Now, as far as the refinements I've done, it's a combination of two things. First of all, I've separated the players into two different spreadsheets. The spreadsheets are basically the "pass" and "fail" spreadsheets regarding my Agility metric. On average, a player who passes my Agility filter will be approximately 90% more valuable throughout their career than a player who fails the Agility filter. I've actually done the math and the average AV per year of players who pass the filter is 3.99, but players who fail the filter only have an average AV per year of  2.10. It's pretty significant, especially since I know another method is to use a 7.25 3 cone time as the pass/fail agility filter, and I've found my filter to be more accurate. On average a player who passes my filter but fails the 7.25 method will have an AV per year of 3.06, while a player who fails my filter and passes the 7.25 filter will have an AV per year of 2.08. So I'm clearly onto something here, but I digress.

The next refinement I've made to the formula is I've separated it into rounds. So I can tell you that 1st round players who pass my Agility filter average a career AV per year of 6.27, while 1st round players who *fail* the Agility filter average a career AV per year of 3.41. That's an 84% jump in value just for passing the Agility filter, folks. That's huge. Guess who doesn't pass the Agility filter this year!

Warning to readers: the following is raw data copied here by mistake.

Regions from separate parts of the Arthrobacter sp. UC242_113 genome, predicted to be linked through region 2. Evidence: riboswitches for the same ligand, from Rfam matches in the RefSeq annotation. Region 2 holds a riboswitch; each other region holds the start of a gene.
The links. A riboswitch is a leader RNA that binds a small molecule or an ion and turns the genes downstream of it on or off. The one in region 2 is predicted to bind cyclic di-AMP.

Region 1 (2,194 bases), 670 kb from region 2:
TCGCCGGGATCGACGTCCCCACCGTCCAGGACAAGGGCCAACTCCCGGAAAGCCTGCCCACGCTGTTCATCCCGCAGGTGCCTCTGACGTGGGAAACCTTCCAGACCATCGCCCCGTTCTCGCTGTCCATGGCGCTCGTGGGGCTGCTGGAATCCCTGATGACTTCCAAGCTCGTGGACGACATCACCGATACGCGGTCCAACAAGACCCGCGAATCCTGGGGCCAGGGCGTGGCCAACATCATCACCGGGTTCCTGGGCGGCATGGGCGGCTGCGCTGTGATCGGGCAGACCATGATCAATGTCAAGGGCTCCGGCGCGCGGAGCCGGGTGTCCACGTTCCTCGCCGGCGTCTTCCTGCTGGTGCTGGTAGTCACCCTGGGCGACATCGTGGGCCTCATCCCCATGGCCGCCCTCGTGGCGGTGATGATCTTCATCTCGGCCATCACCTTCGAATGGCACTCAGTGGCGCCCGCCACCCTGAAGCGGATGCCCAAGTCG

• Emmanuel Ogbah
  • Shaq Lawson
  • Kevin Dodd
  • Noah Spence
  • Jonathan Bullard

Which is a big reason why I've been so vehemently against drafting any of those guys on this board. Ogbah is hands down the best athlete of the five and that puts him in a category where his ceiling would basically be Brian Orakpo. Now don't get me wrong, I like Brian Orakpo as much as the next guy, but he's also a pretty significant outlier in this context. He's hands down the best player to ever get drafted in the 1st round and fail my Agility filter, but after him? Adrian Clayborn, Napoleon Harris, Derrick Morgan, Jarvis Jones. It's not a pretty list of names. So if you're on the Ogbah bandwagon, you're basically hoping to the football gods that he can figure out how to be Brian Orakpo 2.0, because otherwise? Every single other option is nothing short of ugly.